Stuck in the middle

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  • A couple of points about Trowers.

    There was no Arab Spring in the UAE, Oman and Saudi Arabia so that excuse for poor performance doesn't fly.

    The Saudi retreat has nothing to do with losing the last associate. The rumour was that the Exco of Trowers met in March 2011 and voted to close the Saudi office. Two of the 3 lawyers on the ground were made "redundant" on the spot and one was left hanging. The local partner was given notice a month or two later terminating the relationship. It was an intentional move to leave Saudi Arabia and if there is any integrity in the management of that firm they should confirm it.

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  • When I think of the firms 'that got left behind' I think of Dickinson Dees.
    Their partners haven't embraced change well. Therefore they've slid from around 25th in 1995 to nearly 60th in 2012.
    I wonder if any of the firms mentioned will now change their strategy? I doubt it.

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  • All of these firms will ultimately become part of much larger combinations. They should get their act together whilst they can still do mergers of choice.

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  • 2.29pm - I have to disagree.

    Many of these Dodo firms will die. A small minority will get merged into more dynamic firms.

    In the end, they all get forgotten.

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  • A merger between LG and Nabarro would make perfect sense; their combined AIM, general corporate and property practices would readily challenge the likes of BLP etc.

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  • The problem that these firms have is not that they are generalist, but that they are sub-scale and have no international platform (and lack the resources to build one).
    Mergers don't just make sense, they are inevitable and one wonders what they are waiting for.
    @ Anonymous 3:29 pm - law firms seldom actually go out of business in the sense of bankruptcy or complete break-up, they are far more likely to suffer a drip-drip decline through defections, loss of clients, a decline in relative profitability and scale, and then rescue mergers/take over by another firm.
    Mergers of choice before this negative spiral begins are a quite different prospect however.

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  • There's nothing inevitable about merging. When the push required to lift PEP from £450k pa by 20-30% is considerably more than 20-30% more sweat and effort why should it? And while PEP's dropping by 5-10% pa the sense of urgency is missing. What is noticeable is that those who bet the shop on catching up with the big firms are suffering post 09. There's a massive gap between top 5 and top 50, but that doesn't mean the future for the top 150 is all about international expansion.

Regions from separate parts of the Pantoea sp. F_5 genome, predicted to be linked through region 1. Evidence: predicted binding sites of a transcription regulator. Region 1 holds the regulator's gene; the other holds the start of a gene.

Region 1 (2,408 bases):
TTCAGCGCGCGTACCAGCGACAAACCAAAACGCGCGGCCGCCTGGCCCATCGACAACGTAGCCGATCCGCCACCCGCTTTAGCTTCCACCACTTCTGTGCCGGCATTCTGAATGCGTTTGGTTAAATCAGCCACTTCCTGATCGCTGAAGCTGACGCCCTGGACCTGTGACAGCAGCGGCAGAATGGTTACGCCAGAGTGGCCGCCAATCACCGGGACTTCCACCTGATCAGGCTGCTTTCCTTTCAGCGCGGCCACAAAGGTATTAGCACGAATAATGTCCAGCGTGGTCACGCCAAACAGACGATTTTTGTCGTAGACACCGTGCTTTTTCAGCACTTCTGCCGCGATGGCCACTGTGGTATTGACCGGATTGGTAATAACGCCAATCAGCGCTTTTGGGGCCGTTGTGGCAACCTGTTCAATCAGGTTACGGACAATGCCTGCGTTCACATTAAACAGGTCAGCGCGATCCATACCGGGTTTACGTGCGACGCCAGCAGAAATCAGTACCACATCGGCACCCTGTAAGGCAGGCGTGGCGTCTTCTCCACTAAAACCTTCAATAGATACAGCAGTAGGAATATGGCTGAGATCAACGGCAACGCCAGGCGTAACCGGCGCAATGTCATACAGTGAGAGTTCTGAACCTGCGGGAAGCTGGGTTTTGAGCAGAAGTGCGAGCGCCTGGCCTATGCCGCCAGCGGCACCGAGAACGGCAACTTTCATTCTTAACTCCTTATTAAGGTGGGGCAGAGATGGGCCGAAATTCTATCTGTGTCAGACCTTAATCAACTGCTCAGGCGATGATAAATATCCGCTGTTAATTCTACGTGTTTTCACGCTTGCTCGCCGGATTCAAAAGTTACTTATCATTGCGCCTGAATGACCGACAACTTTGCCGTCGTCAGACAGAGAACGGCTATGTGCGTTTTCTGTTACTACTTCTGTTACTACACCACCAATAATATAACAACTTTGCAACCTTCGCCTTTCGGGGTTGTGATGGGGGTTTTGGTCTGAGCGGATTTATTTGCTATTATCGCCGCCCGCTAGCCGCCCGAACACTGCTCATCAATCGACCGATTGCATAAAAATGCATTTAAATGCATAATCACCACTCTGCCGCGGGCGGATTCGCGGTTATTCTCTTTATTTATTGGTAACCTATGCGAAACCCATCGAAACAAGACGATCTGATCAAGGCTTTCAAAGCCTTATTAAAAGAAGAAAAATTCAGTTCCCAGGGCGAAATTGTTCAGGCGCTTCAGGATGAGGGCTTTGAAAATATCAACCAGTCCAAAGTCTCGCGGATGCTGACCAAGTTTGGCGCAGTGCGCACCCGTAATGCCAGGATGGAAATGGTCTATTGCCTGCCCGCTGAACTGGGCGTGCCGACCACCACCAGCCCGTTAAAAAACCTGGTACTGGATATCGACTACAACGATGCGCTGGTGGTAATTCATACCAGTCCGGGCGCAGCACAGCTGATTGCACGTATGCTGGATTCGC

The issue is Not consolidation - it's buyer power. Most if not all of these medium tier firms could restore their PEP levels if they stopped wasting time and money on partner pet projects. Trying to be A&O lite is a nonsense, but there are alternatives.

    If you think the profession is going the same way as Accountants etc - you're wrong - dangerously so. The real issue is much more subtle and much more destructive than some illusory search for scale for scale's sake.

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  • I remember applying to join LG and Dickinson Dees in 1999. Thank heavens I didn't join either.

    These are firms that won't last. Stale management representing below average lawyers. Even if what Maule is proposing is going to save LG, by now there will be an ingrained culture of coasting.

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  • I think this article is unnecessarily harsh on LG; profits are broadly comparable with similar firms (think Nabarro and the like for firms which have a similar spread of departments). The firm also makes broadly the same revenue as it did 3/4 years ago, despite having nearly 20% less staff. Hence, it looks like a tightly run (if conservative) ship.

    The firm's international strategy leaves much to be desired however, I think they feel a lot more at home undertaking overseas work from London (their India desk for example).

    For the record, I'm not on LG's payroll.

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  • I think the safely safely approach is responsible and has kept partners in jobs for life. Many of the firms that have risen in recent years have shed their old school partners.
    I regard the six law firms listed to each be superior to Dickinson Dees. Therefore its safe to conclude Dickinson Dees are now lower league. After all, if they were a football club they would be Leyton Orient.

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